|Reshevsky - Najdorf (1952)|
In 1952, Samuel Reshevsky and Miguel Najdorf played an 18-game match which was unofficially called "The Match for the Championship of the Free World". The first eight games were played in New York, New York. Games 9 through 13 were played in Mexico City, Mexico and games 14 through 18 were played in San Salvador, El Salvador.
Based on an original collection by User: TheFocus.
1 2 3 4 5 6 7 8 9 0 1 2 3 4 5 6 7 8
Reshevsky 1 1 1 1 = 1 1 = 0 = 0 0 = 1 = 1 = 0 11
Najdorf 0 0 0 0 = 0 0 = 1 = 1 1 = 0 = 0 = 1 7
| page 1 of 1; 18 games
|1. Najdorf vs Reshevsky
||0-1||33||1952||Reshevsky - Najdorf||E39 Nimzo-Indian, Classical, Pirc Variation|
|2. Reshevsky vs Najdorf
||1-0||31||1952||Reshevsky - Najdorf||D45 Queen's Gambit Declined Semi-Slav|
|3. Najdorf vs Reshevsky
||0-1||41||1952||Reshevsky - Najdorf||E39 Nimzo-Indian, Classical, Pirc Variation|
|4. Reshevsky vs Najdorf
||1-0||32||1952||Reshevsky - Najdorf||E69 King's Indian, Fianchetto, Classical Main line|
|5. Najdorf vs Reshevsky
||½-½||76||1952||Reshevsky - Najdorf||E39 Nimzo-Indian, Classical, Pirc Variation|
|6. Reshevsky vs Najdorf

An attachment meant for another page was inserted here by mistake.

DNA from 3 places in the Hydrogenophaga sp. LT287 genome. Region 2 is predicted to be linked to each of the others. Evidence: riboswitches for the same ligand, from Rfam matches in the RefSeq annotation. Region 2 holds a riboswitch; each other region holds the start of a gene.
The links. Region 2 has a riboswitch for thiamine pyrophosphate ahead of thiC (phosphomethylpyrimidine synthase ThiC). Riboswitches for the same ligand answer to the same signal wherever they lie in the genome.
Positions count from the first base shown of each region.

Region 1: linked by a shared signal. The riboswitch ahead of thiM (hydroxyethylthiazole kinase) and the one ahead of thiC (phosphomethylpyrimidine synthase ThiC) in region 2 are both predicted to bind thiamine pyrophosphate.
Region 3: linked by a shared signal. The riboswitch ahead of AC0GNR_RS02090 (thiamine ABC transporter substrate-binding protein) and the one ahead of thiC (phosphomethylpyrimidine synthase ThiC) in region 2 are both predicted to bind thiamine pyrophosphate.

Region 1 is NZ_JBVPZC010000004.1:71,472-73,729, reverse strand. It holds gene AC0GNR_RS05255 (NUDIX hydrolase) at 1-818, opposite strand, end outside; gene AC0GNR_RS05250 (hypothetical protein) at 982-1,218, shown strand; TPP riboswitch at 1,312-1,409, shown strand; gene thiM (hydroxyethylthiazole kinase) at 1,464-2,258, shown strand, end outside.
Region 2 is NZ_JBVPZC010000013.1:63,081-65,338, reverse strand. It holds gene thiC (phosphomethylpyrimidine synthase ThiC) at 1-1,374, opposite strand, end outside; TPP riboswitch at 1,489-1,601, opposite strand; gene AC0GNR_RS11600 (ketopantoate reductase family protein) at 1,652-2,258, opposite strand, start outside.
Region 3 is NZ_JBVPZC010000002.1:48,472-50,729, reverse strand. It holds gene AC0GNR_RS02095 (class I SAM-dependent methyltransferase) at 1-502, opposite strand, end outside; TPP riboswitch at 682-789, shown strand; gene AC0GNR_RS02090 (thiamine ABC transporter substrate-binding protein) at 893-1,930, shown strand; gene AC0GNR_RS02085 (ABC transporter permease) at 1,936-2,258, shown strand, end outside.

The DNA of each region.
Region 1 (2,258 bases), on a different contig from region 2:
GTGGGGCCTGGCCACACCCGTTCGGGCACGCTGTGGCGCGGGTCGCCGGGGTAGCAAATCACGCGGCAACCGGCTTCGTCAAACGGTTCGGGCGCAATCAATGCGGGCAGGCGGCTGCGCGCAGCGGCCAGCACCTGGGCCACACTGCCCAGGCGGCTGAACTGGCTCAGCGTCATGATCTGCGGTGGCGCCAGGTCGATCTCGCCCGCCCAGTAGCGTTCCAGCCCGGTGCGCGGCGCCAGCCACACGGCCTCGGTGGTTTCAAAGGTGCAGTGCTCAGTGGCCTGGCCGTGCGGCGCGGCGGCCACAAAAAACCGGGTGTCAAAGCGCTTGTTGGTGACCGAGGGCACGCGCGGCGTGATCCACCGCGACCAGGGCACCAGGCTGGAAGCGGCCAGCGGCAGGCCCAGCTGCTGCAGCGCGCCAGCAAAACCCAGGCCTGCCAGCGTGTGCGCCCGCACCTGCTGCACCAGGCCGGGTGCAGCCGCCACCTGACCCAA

||1-0||61||1952||Reshevsky - Najdorf||D45 Queen's Gambit Declined Semi-Slav|
|7. Najdorf vs Reshevsky
||0-1||41||1952||Reshevsky - Najdorf||B93 Sicilian, Najdorf, 6.f4|
|8. Reshevsky vs Najdorf
|| ||½-½||25||1952||Reshevsky - Najdorf||D45 Queen's Gambit Declined Semi-Slav|
|9. Najdorf vs Reshevsky
||1-0||38||1952||Reshevsky - Najdorf||B93 Sicilian, Najdorf, 6.f4|
|10. Reshevsky vs Najdorf
|| ||½-½||29||1952||Reshevsky - Najdorf||E70 King's Indian|
|11. Najdorf vs Reshevsky
||1-0||37||1952||Reshevsky - Najdorf||B93 Sicilian, Najdorf, 6.f4|
|12. Reshevsky vs Najdorf
||0-1||29||1952||Reshevsky - Najdorf||E60 King's Indian Defense|
|13. Najdorf vs Reshevsky
|| ||½-½||17||1952||Reshevsky - Najdorf||C53 Giuoco Piano|
|14. Reshevsky vs Najdorf
||1-0||41||1952||Reshevsky - Najdorf||E68 King's Indian, Fianchetto, Classical Variation, 8.e4|
|15. Najdorf vs Reshevsky
|| ||½-½||65||1952||Reshevsky - Najdorf||D42 Queen's Gambit Declined, Semi-Tarrasch, 7.Bd3|
|16. Reshevsky vs Najdorf
||1-0||30||1952||Reshevsky - Najdorf||D45 Queen's Gambit Declined Semi-Slav|
|17. Najdorf vs Reshevsky
|| ||½-½||37||1952||Reshevsky - Najdorf||E54 Nimzo-Indian, 4.e3, Gligoric System|
|18. Reshevsky vs Najdorf
||0-1||43||1952||Reshevsky - Najdorf||D79 Neo-Grunfeld, 6.O-O, Main line|
| page 1 of 1; 18 games
|Jan-03-14|| ||wordfunph: sizzling start by "The Lone Warrior" 6.5/7!|
|Apr-22-14|| ||ughaibu: What was the system, such that Najdorf won the final game but lost the match?|
|Apr-22-14|| ||perfidious: Maybe the system was <we're going to play all the games of the match>.|
|Apr-22-14|| ||RookFile: Reshevsky didn't care. What else did he have to do in San Salvador, anyway?|
|Apr-23-14|| ||ughaibu: If that's an explanation, I don't get it.|